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But so much can change because of TV. I think of all the progress that’s been made just by exposing people to another perspective.

That’s how I feel. I used to work in theater. I did a lot of Shakespeare and American classic theater, and when I was learning about Shakespeare, I was deep diving into the history of Shakespeare, and how Shakespeare affected people, and how going to see plays affected people. That was the main form of entertainment, right? You go to bars, you go to pubs, you listen to people tell stories, you listen to people sing songs. And then you pay literally your penny and you go stand in the front like a music show, and you watched the plays. That’s where you’re getting ideas about shit.

TV is that. Especially reality TV, because anybody that has a TV, and almost everybody does, has access to the stuff. And so that’s where the shit is… I mean, if that shit is changing, oh baby, it’s weird to say, but this is how humanity starts to move forward.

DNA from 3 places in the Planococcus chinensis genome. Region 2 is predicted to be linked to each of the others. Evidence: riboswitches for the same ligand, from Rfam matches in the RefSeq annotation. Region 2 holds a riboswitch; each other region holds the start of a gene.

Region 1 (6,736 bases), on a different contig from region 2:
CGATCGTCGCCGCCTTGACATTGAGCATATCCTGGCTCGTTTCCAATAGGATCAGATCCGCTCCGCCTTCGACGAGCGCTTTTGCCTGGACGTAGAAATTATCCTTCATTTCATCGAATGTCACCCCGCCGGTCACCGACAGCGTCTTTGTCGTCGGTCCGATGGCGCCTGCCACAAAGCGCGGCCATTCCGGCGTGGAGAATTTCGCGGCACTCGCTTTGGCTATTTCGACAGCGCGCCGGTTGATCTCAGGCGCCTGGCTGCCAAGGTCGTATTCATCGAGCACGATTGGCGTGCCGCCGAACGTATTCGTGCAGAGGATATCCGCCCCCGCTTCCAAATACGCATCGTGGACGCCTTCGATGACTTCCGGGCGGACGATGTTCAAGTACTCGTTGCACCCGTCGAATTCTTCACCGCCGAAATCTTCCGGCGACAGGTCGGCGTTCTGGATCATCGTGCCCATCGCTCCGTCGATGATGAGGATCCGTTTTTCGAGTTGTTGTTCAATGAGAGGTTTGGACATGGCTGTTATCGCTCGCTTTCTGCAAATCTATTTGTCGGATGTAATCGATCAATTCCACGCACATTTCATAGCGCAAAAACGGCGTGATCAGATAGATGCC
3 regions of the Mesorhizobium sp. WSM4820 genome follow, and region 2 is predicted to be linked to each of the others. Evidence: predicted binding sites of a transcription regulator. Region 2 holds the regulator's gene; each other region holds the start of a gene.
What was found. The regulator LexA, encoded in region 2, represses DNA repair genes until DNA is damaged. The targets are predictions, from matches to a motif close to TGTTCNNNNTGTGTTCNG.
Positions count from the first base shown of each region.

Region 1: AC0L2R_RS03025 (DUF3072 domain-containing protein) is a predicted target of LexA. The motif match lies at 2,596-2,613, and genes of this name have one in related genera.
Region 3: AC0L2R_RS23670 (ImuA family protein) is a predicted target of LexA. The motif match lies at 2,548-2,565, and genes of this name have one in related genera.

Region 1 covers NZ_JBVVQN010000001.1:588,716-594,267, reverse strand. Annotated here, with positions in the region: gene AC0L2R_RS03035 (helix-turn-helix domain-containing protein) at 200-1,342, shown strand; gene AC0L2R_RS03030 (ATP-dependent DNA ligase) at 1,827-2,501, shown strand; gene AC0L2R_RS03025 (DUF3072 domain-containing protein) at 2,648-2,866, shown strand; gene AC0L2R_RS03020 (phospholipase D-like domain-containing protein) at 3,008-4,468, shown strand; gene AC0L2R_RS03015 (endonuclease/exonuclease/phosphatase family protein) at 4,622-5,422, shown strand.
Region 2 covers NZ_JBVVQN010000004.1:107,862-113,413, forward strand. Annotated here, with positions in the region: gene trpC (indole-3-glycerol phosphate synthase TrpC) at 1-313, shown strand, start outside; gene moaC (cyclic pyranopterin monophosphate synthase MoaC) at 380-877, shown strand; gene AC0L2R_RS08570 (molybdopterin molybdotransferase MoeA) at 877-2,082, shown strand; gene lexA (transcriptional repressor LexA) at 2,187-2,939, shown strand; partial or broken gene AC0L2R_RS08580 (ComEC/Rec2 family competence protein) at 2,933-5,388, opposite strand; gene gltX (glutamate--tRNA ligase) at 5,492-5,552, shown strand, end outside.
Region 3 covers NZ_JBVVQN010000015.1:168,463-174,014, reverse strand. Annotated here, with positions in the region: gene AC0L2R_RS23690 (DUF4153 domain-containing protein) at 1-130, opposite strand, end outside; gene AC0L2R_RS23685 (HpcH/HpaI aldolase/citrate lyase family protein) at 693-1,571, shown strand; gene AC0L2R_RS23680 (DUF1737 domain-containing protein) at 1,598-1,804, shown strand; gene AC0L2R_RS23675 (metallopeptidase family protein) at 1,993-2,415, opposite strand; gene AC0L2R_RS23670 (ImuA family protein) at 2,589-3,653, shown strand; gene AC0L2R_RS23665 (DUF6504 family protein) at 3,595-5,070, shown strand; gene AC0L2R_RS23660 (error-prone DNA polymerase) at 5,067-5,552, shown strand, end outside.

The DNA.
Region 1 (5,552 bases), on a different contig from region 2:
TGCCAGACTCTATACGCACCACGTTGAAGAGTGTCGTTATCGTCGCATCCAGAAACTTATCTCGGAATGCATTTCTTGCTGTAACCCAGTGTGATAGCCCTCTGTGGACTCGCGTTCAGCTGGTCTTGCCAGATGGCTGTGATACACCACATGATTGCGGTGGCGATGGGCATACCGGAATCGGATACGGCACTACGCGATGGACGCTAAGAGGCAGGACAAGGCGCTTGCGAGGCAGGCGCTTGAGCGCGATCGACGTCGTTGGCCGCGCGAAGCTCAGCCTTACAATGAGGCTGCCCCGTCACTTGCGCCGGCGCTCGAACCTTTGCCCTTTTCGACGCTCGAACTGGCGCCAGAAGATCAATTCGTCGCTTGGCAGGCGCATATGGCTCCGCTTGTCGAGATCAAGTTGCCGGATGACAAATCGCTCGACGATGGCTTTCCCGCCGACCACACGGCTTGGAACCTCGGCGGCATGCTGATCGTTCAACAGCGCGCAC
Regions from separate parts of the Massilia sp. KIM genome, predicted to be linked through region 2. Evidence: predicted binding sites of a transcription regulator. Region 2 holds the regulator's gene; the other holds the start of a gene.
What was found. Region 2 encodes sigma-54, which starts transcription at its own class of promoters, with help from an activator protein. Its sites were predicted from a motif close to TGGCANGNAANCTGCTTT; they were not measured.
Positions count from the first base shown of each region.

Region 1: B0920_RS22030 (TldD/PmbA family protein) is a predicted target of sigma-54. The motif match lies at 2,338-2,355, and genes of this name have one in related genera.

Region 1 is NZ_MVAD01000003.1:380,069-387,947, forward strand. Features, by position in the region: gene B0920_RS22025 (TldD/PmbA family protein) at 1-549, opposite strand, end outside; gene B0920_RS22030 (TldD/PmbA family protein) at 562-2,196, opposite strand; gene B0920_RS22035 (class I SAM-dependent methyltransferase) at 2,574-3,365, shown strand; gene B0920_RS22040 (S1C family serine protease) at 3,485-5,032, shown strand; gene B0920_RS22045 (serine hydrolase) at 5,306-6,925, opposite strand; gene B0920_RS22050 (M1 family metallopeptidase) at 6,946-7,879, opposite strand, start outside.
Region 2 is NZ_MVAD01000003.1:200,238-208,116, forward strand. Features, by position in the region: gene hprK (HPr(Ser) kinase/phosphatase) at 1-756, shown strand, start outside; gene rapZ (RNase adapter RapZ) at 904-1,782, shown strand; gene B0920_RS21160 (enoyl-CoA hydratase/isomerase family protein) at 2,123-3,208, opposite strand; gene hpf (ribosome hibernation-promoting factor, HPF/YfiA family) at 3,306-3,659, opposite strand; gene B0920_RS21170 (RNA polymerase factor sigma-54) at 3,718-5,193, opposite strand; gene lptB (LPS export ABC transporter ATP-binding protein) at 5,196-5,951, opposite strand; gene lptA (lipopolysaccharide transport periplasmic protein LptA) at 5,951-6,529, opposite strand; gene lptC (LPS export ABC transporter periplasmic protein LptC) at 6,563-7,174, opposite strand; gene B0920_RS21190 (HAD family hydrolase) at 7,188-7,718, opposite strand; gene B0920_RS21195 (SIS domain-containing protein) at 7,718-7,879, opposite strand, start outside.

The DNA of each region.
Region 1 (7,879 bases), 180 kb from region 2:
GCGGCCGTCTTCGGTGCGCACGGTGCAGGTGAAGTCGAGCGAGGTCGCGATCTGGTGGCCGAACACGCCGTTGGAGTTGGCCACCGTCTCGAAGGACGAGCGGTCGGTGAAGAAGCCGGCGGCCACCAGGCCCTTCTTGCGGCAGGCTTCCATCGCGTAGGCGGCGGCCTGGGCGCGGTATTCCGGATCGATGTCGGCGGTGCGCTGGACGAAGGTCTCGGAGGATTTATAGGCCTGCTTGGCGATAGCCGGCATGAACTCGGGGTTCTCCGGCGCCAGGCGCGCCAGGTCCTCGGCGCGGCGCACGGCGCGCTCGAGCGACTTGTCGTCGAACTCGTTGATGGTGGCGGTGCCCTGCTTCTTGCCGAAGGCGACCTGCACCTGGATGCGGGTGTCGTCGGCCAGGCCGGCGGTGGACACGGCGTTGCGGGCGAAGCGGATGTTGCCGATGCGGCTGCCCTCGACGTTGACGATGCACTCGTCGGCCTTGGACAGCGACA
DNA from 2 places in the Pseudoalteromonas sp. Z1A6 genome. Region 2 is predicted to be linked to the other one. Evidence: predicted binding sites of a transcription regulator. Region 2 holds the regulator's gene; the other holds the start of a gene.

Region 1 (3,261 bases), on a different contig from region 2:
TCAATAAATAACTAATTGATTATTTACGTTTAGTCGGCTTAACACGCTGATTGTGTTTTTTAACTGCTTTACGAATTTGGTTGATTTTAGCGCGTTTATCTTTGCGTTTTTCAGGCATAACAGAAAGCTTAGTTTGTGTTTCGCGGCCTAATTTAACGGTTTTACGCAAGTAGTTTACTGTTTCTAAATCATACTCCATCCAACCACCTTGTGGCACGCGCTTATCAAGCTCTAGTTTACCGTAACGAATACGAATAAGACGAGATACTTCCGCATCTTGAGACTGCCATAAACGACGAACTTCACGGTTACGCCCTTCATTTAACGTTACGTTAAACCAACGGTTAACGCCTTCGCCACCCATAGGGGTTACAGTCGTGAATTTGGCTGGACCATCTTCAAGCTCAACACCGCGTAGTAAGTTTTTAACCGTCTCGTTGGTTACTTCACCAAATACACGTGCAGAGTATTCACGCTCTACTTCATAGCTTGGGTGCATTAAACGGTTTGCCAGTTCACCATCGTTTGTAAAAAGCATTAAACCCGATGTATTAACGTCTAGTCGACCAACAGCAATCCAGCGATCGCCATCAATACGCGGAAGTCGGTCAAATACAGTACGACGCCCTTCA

Last night [on Real Housewives], Garcelle fully said to Kyle, because I guess Kyle had a charity event and she accused Garcelle of not paying a $5,000 donation, Garcelle straight up said to her, “Would you have called me out on that if I was one of the white women?” Do you realize what that is to call out a Black woman about not paying a bill? Do you know what that means? Do you understand the repercussions of that? And I was like, “Fucking yes. Garcelle, talk about it.” Kyle’s just sitting there, like, “I don’t know.” I mean, at least Kyle listened, but it’s this kind of stuff.

Before we go, I wanted to ask you, why this recipe? Why empanaditas?

I love this recipe. It feels special every time my mom makes it. As you experienced, it’s a pain in the ass. So it feels like, My mom is putting in the time in her very busy schedule to collect all these ingredients and do this for us. My mom was a very busy woman. She was working really hard to make a lot of shit happen when we were kids, for myself, and my sister, and our family. And so to know she was going to put in the time to do that, and to be invited to stand next to her in the kitchen, crimping the edges of the empanadas, and then to be invited to eat as much as you liked, all of it felt like a very special experience. When I’m a parent someday, I’m really hoping to bring a lot of that into my own family and parenting.